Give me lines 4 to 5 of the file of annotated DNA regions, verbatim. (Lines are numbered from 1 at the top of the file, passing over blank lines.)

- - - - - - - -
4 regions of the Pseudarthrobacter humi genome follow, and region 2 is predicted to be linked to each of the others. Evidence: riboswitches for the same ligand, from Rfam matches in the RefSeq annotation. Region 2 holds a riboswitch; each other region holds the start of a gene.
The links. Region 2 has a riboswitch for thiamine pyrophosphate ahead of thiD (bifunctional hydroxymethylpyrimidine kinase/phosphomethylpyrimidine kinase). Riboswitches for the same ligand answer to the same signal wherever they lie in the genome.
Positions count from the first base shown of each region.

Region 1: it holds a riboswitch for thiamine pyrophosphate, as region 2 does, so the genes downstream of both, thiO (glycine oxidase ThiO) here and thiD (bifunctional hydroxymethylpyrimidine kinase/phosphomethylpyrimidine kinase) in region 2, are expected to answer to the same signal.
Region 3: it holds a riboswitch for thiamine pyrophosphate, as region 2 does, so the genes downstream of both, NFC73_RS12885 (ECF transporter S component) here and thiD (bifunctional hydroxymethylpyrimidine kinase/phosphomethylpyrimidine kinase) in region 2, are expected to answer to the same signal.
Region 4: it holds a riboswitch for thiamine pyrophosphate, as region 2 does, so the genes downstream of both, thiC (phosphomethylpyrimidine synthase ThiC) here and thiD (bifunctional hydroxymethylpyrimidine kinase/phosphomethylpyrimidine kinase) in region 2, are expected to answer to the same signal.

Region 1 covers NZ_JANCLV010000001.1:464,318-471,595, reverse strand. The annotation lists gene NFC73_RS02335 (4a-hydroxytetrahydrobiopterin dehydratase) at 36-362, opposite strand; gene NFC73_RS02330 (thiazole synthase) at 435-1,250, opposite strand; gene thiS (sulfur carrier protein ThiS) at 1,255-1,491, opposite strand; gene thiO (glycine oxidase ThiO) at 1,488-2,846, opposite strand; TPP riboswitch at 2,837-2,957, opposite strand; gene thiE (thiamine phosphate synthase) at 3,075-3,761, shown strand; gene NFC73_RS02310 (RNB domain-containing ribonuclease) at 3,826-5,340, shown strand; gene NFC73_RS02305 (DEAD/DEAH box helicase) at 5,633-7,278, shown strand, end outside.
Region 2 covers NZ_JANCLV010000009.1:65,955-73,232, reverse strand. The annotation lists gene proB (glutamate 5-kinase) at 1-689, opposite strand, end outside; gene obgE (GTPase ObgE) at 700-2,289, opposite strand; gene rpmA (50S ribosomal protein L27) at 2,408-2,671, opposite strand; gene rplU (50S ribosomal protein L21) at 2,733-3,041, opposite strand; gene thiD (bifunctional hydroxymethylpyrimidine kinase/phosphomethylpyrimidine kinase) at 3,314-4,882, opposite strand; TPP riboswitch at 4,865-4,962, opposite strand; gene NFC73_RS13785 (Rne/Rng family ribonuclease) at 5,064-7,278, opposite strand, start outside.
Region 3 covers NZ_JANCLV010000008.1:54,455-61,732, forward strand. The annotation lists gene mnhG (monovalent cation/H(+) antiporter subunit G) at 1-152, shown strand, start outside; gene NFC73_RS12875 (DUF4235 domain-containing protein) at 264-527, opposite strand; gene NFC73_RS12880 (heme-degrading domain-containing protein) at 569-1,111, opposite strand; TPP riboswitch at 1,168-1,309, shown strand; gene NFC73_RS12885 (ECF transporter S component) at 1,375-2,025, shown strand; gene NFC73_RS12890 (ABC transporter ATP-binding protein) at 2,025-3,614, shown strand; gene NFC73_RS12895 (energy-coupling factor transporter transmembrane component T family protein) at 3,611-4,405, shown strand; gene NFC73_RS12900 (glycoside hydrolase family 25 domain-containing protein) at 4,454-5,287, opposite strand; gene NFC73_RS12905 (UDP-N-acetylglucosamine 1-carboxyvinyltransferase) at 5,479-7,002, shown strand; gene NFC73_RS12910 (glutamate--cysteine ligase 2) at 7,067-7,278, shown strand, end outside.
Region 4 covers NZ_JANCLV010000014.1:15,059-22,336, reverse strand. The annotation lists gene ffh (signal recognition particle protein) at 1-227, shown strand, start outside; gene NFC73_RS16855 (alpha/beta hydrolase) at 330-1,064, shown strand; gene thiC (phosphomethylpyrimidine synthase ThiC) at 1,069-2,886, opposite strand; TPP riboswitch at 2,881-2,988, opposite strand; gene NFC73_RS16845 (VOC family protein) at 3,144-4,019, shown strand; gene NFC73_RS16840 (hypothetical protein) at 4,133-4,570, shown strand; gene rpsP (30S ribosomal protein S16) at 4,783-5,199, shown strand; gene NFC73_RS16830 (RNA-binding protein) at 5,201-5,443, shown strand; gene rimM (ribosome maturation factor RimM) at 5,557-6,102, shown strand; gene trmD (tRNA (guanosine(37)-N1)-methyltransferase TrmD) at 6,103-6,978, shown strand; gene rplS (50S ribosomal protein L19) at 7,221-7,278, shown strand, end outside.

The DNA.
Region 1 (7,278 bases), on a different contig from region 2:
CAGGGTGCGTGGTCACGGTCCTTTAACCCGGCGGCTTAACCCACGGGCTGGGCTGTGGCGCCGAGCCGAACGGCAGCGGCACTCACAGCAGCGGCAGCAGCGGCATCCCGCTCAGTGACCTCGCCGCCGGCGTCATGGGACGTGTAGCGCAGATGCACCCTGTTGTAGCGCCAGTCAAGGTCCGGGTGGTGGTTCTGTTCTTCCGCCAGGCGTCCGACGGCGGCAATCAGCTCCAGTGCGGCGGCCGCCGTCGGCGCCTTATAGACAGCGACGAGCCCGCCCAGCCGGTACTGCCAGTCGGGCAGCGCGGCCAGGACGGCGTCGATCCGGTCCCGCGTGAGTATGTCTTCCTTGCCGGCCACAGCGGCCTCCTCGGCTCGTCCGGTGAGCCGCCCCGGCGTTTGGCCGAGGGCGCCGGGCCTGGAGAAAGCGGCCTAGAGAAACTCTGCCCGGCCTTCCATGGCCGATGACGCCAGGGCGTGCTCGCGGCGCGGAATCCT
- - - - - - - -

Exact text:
Region 1: it holds a riboswitch for thiamine pyrophosphate, as region 2 does, so the genes downstream of both, thiO (glycine oxidase ThiO) here and thiD (bifunctional hydroxymethylpyrimidine kinase/phosphomethylpyrimidine kinase) in region 2, are expected to answer to the same signal.
Region 3: it holds a riboswitch for thiamine pyrophosphate, as region 2 does, so the genes downstream of both, NFC73_RS12885 (ECF transporter S component) here and thiD (bifunctional hydroxymethylpyrimidine kinase/phosphomethylpyrimidine kinase) in region 2, are expected to answer to the same signal.